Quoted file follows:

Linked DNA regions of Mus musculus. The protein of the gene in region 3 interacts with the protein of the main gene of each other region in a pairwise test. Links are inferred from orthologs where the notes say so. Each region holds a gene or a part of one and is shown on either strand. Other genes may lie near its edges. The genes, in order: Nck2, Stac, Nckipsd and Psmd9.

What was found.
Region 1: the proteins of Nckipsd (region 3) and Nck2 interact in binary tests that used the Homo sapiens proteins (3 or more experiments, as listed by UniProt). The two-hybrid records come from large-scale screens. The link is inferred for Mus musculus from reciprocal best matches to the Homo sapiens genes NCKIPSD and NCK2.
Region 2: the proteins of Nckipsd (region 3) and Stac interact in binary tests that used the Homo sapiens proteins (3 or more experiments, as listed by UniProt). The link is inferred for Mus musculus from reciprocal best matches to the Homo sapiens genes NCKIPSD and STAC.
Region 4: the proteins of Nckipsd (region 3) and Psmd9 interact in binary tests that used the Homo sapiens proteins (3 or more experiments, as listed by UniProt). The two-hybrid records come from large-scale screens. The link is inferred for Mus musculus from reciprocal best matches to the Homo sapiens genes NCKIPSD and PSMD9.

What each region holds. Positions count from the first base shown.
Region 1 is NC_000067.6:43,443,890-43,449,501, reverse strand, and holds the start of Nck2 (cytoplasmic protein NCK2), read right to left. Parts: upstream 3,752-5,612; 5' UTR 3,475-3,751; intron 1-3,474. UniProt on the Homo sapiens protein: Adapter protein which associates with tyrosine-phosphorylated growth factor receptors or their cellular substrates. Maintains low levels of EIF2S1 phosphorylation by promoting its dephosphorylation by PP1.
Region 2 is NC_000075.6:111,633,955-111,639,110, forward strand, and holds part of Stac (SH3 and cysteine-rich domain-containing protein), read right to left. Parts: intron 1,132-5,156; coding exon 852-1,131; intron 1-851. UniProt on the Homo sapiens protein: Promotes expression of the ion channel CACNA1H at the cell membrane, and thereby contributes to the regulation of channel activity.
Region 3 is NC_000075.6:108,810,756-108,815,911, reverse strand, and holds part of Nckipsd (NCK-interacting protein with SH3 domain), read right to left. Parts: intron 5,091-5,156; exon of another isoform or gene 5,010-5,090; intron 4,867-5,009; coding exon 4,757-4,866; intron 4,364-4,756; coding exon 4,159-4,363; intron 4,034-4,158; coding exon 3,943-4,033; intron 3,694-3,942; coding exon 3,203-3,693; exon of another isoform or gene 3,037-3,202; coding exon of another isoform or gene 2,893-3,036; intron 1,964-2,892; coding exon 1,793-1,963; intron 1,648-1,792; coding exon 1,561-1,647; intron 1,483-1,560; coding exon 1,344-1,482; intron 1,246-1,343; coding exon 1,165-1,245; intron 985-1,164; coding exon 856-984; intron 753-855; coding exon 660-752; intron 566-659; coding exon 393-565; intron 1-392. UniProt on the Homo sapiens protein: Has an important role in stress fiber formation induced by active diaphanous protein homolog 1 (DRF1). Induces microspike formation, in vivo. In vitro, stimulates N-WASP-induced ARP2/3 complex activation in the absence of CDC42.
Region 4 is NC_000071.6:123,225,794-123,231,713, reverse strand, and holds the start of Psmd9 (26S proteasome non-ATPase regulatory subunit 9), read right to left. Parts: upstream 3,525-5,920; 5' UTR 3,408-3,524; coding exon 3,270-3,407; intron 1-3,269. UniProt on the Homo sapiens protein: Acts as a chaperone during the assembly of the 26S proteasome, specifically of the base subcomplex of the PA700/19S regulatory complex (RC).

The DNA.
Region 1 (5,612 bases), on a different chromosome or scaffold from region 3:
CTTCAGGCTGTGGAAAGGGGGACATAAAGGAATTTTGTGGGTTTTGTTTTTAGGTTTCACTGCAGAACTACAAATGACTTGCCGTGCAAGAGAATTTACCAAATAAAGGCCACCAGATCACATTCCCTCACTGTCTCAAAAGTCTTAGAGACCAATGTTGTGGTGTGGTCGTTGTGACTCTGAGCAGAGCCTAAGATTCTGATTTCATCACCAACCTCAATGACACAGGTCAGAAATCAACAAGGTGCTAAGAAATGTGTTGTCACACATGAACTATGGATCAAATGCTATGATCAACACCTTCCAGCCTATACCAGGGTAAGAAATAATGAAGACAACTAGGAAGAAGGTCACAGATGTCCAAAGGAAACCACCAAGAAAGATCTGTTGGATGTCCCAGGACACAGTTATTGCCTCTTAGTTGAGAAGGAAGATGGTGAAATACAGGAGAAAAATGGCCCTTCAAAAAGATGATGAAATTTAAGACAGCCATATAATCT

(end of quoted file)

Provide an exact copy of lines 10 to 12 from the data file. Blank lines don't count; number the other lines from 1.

Region 4 is NC_000071.6:123,225,794-123,231,713, reverse strand, and holds the start of Psmd9 (26S proteasome non-ATPase regulatory subunit 9), read right to left. Parts: upstream 3,525-5,920; 5' UTR 3,408-3,524; coding exon 3,270-3,407; intron 1-3,269. UniProt on the Homo sapiens protein: Acts as a chaperone during the assembly of the 26S proteasome, specifically of the base subcomplex of the PA700/19S regulatory complex (RC).

The DNA.
Region 1 (5,612 bases), on a different chromosome or scaffold from region 3: